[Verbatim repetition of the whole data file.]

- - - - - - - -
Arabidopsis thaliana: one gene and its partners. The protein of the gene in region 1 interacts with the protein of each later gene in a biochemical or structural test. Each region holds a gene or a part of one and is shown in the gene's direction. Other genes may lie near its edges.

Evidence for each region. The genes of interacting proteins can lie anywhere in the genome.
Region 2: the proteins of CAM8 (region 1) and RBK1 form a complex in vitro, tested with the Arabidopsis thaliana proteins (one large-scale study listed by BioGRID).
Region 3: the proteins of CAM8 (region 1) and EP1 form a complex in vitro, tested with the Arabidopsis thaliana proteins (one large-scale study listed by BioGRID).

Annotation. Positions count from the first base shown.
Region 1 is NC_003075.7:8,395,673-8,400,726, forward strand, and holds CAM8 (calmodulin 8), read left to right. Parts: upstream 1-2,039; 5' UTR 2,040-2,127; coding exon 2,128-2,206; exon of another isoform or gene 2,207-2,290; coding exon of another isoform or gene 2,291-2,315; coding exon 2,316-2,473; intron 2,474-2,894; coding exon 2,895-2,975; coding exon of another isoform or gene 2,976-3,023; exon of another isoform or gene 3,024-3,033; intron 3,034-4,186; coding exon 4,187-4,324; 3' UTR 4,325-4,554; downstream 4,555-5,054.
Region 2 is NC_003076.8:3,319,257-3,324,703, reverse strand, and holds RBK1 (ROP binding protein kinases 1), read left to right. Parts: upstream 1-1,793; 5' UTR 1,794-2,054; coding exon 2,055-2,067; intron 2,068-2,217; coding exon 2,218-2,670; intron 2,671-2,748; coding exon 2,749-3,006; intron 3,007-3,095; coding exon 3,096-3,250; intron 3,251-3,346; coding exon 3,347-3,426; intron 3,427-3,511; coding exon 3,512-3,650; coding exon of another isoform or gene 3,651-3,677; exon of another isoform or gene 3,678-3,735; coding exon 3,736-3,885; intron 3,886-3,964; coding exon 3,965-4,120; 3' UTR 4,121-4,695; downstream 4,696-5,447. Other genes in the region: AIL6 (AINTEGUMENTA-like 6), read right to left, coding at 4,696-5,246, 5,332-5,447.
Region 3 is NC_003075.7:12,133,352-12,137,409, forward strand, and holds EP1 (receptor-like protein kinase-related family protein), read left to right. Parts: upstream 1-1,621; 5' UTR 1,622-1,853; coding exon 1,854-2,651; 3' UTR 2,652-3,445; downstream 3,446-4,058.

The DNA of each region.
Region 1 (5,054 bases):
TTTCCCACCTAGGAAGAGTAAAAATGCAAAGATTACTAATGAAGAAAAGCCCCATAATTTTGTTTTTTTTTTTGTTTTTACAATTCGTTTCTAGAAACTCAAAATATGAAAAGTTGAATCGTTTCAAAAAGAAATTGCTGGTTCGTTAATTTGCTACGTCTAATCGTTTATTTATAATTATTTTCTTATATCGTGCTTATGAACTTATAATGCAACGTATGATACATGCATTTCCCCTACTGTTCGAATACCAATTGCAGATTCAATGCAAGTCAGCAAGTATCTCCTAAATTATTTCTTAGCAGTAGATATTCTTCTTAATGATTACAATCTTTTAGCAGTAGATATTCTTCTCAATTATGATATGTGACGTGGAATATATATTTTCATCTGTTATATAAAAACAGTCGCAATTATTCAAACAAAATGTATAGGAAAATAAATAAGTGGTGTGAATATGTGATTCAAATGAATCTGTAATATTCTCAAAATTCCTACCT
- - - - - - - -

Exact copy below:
Arabidopsis thaliana: one gene and its partners. The protein of the gene in region 1 interacts with the protein of each later gene in a biochemical or structural test. Each region holds a gene or a part of one and is shown in the gene's direction. Other genes may lie near its edges.

Evidence for each region. The genes of interacting proteins can lie anywhere in the genome.
Region 2: the proteins of CAM8 (region 1) and RBK1 form a complex in vitro, tested with the Arabidopsis thaliana proteins (one large-scale study listed by BioGRID).
Region 3: the proteins of CAM8 (region 1) and EP1 form a complex in vitro, tested with the Arabidopsis thaliana proteins (one large-scale study listed by BioGRID).

Annotation. Positions count from the first base shown.
Region 1 is NC_003075.7:8,395,673-8,400,726, forward strand, and holds CAM8 (calmodulin 8), read left to right. Parts: upstream 1-2,039; 5' UTR 2,040-2,127; coding exon 2,128-2,206; exon of another isoform or gene 2,207-2,290; coding exon of another isoform or gene 2,291-2,315; coding exon 2,316-2,473; intron 2,474-2,894; coding exon 2,895-2,975; coding exon of another isoform or gene 2,976-3,023; exon of another isoform or gene 3,024-3,033; intron 3,034-4,186; coding exon 4,187-4,324; 3' UTR 4,325-4,554; downstream 4,555-5,054.
Region 2 is NC_003076.8:3,319,257-3,324,703, reverse strand, and holds RBK1 (ROP binding protein kinases 1), read left to right. Parts: upstream 1-1,793; 5' UTR 1,794-2,054; coding exon 2,055-2,067; intron 2,068-2,217; coding exon 2,218-2,670; intron 2,671-2,748; coding exon 2,749-3,006; intron 3,007-3,095; coding exon 3,096-3,250; intron 3,251-3,346; coding exon 3,347-3,426; intron 3,427-3,511; coding exon 3,512-3,650; coding exon of another isoform or gene 3,651-3,677; exon of another isoform or gene 3,678-3,735; coding exon 3,736-3,885; intron 3,886-3,964; coding exon 3,965-4,120; 3' UTR 4,121-4,695; downstream 4,696-5,447. Other genes in the region: AIL6 (AINTEGUMENTA-like 6), read right to left, coding at 4,696-5,246, 5,332-5,447.
Region 3 is NC_003075.7:12,133,352-12,137,409, forward strand, and holds EP1 (receptor-like protein kinase-related family protein), read left to right. Parts: upstream 1-1,621; 5' UTR 1,622-1,853; coding exon 1,854-2,651; 3' UTR 2,652-3,445; downstream 3,446-4,058.

The DNA of each region.
Region 1 (5,054 bases):
TTTCCCACCTAGGAAGAGTAAAAATGCAAAGATTACTAATGAAGAAAAGCCCCATAATTTTGTTTTTTTTTTTGTTTTTACAATTCGTTTCTAGAAACTCAAAATATGAAAAGTTGAATCGTTTCAAAAAGAAATTGCTGGTTCGTTAATTTGCTACGTCTAATCGTTTATTTATAATTATTTTCTTATATCGTGCTTATGAACTTATAATGCAACGTATGATACATGCATTTCCCCTACTGTTCGAATACCAATTGCAGATTCAATGCAAGTCAGCAAGTATCTCCTAAATTATTTCTTAGCAGTAGATATTCTTCTTAATGATTACAATCTTTTAGCAGTAGATATTCTTCTCAATTATGATATGTGACGTGGAATATATATTTTCATCTGTTATATAAAAACAGTCGCAATTATTCAAACAAAATGTATAGGAAAATAAATAAGTGGTGTGAATATGTGATTCAAATGAATCTGTAATATTCTCAAAATTCCTACCT